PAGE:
When it comes to advertising, Gary Wakstein has tried it all. Over the past six years, the founder of Dinegift.com, a Needham, Mass., company that sells gift certificates good at more than 100 local restaurants, has bought newspaper ads, recorded radio spots, produced television commercials, mailed postcards, and more. But nothing provided the breakout performance Wakstein was looking for. So last fall, while preparing for the crucial holiday season, he tried something different. Scraping together $18,000--about 12% of his annual advertising budget--Wakstein leased a billboard.

The 14- by 48-foot, full-color image of a Dinegift gift certificate faced the eastbound lanes of the Massachusetts Turnpike for two months. As Boston-bound commuter traffic inched by, the sales poured in. Dinegift finished the holiday season up triple digits, and Wakstein says the "in-your-face" ad move was the clincher. "Newspapers didn't work for us, and TV was okay," he says. But when he combined his drive-time radio spots with the billboard and specifically targeted consumers in the car, it all came together. "That was the place they were ready to hear our message," he says.

Wakstein learned what a growing number of marketers are discovering: that the inside of the automobile is among the most fertile advertising territory out there. While consumers are blocking pop-ups, TiVoing through television commercials, and hanging up on telemarketers, they remain surprisingly open to a sales pitch while they're sitting behind the wheel. A recent study by Arbitron, the New York City-based marketing research firm, found that nearly 30% of consumers said a billboard or other roadside ad led them to visit a retail store within a week of seeing the pitch; 56% reported the same for a drive-time radio spot. And about half said they take notice of ads on the sides of buses, on bus-stop benches or kiosks, or atop taxicabs.

Marketers are revving their engines in hot pursuit. Steve Robbins, CEO of Robbins Bros. World's Biggest Engagement Ring Store, based in Glendale, Calif., uses a combination of radio and outdoor advertising to market his chain of seven southern California jewelry stores to marriage-minded men. He's done everything from traditional radio spots to mobile billboards--trucks plastered with his message that cruise the streets and freeways of Los Angeles and San Diego. He credits his on-the-road approach with helping Robbins Bros. double its market share, to 21%, over the past five years. Indeed, motorist-centered ads now receive 75% of the company's ad budget. It's the Zen of driving that puts the consumer in an open frame of mind, he says.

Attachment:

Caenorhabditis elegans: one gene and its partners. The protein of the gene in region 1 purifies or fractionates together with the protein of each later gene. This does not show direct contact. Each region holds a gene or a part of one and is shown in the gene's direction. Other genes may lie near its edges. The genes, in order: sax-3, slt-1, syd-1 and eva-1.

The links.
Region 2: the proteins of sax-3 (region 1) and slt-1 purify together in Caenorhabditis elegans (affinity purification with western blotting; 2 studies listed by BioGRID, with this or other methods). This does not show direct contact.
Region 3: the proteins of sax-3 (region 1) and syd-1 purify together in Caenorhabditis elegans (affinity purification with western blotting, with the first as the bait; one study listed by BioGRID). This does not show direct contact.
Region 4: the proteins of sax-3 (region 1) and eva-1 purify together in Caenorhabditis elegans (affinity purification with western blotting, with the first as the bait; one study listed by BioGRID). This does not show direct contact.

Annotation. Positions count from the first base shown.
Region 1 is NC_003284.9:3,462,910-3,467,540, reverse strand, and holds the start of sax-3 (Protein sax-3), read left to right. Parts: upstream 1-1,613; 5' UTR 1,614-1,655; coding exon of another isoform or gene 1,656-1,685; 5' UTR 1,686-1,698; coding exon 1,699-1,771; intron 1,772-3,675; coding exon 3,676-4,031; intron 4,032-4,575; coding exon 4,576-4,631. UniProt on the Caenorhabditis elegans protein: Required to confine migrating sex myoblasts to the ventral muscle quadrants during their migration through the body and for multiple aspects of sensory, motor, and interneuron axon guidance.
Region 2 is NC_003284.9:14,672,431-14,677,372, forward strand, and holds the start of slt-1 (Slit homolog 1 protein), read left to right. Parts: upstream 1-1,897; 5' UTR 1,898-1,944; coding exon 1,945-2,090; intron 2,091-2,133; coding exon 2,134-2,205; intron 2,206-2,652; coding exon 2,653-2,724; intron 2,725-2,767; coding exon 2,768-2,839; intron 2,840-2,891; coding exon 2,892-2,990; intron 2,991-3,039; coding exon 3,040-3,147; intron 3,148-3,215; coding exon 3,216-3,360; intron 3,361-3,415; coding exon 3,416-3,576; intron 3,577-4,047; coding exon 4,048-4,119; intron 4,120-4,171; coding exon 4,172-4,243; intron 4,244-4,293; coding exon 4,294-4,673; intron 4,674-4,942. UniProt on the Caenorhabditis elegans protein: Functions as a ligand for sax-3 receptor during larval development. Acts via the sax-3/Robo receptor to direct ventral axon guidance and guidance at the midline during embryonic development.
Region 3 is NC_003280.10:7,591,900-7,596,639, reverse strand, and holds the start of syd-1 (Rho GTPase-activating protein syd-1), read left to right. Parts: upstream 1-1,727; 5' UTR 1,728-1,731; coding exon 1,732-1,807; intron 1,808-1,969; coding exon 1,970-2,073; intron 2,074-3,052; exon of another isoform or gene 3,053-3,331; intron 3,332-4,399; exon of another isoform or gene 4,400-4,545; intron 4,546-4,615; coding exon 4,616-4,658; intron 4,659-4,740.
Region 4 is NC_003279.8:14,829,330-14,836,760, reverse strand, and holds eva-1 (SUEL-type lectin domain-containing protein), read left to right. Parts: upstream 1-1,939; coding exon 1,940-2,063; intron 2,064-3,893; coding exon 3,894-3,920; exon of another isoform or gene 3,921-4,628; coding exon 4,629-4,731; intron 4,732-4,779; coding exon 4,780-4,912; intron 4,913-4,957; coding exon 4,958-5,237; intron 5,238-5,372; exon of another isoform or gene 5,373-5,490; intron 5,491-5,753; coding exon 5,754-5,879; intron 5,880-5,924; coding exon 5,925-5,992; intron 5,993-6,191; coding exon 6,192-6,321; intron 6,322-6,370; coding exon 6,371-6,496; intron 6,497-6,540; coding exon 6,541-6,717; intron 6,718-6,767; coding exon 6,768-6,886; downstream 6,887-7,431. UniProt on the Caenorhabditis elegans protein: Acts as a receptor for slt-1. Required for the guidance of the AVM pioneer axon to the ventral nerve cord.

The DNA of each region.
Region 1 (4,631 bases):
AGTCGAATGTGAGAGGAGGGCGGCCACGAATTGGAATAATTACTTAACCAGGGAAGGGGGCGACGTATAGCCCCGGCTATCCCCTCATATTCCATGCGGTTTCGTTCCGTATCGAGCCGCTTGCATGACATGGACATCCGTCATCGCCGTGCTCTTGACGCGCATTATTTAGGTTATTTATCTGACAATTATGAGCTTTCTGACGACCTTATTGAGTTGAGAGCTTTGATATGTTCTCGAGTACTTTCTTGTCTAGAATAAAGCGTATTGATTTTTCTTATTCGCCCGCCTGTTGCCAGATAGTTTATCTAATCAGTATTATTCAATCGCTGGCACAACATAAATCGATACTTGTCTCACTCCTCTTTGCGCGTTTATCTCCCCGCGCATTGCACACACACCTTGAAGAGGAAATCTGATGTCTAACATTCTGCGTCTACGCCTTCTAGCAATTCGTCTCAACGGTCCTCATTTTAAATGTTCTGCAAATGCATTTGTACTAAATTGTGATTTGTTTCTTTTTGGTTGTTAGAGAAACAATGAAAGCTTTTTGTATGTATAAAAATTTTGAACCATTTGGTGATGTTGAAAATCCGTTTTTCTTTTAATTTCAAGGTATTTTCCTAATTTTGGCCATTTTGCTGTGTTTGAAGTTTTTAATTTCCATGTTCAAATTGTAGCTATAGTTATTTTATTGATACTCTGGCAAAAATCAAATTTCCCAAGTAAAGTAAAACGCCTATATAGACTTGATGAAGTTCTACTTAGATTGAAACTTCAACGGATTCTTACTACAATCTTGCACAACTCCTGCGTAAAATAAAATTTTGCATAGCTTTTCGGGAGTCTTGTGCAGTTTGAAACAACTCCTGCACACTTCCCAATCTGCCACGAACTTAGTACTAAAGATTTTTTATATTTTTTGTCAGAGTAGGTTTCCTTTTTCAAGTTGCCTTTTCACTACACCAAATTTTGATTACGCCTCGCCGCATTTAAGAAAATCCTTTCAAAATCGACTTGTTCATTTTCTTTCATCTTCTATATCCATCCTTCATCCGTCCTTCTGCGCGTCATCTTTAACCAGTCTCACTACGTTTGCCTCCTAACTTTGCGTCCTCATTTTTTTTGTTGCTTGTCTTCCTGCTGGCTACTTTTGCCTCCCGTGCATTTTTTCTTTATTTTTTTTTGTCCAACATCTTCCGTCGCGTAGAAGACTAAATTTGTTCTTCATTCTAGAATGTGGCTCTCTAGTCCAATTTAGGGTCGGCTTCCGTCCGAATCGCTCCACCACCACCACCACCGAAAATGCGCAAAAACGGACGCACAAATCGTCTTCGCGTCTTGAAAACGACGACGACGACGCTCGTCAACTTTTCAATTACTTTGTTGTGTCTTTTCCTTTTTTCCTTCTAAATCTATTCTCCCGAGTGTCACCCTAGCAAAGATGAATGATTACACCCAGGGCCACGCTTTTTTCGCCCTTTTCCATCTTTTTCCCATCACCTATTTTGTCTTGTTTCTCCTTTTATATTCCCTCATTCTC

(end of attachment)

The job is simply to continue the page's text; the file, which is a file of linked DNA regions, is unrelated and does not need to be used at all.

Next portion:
Some 30% of consumers said a roadside ad led them to visit a retail store; 56% said the same about a radio spot.

In fact, experts cite two reasons in-car marketing works so well. For one thing, during their morning and evening commutes, people switch on a kind of autopilot. Free from the regular multitask environments--even cell-phone chatting is forbidden by many state laws--clutter is reduced and ads have less trouble hitting their marks. Arbitron's research also found that on their way to work in the morning, consumers often are pondering their to-do lists; and on the way home, they often stop to pick up what they need. "They're in the car but they're in shopping mode," says Pierre Bouvard, president of new ventures for Arbitron. "They're literally making their mental lists. It's the window of opportunity right before they shop."

Even B2B marketers are hitting the road. The Castleton Group of Raleigh, N.C., is a provider of outsourced human resources services. When president Suzanne Clifton wanted to build name recognition, she opted for radio. Not with a jingle or pitch, but instead as the underwriter of a noontime current events talk show. She envisioned her target customer--a local senior executive--driving back from a morning meeting or on the way to a lunch gathering, with the car radio on. Six months after the radio sponsorship began, Castleton's sales staff reported that when they called on clients, about 65% of their prospects were familiar with the company. That was up from about 20% recognition last year. "When they're behind the wheel, stuck in traffic, people have time to listen," Clifton says. "There are fewer interruptions."

The ad industry is responding with more car-centric platforms. Night Agency in New York City can get your logo on a traffic cone or barricade. There's an outfit in Chicago that will paint your ad on a smokestack. And both Arbitron and Nielsen Outdoor plan to roll out new technology to better measure the reach of billboard ads, using global positioning satellite technology.

In the meantime, marketers are busy experimenting. Mark Chevrolet, an automobile dealership in Wayne, Mich., for example, is targeting consumers at the gas pump. For the past year, the dealership has been buying audio ads at local filling stations, which are broadcast through a speaker built into the fuel nozzle. The cost: $250 per ad per month. General manager Casey Cabana can't say for sure whether the spots have boosted car sales, but customers do tend to mention having heard them. And that's good enough for Cabana, who competes with 40 other Detroit-area dealers. "This is the most crowded market in the world for Chevy dealers," he says. "Every little bit helps."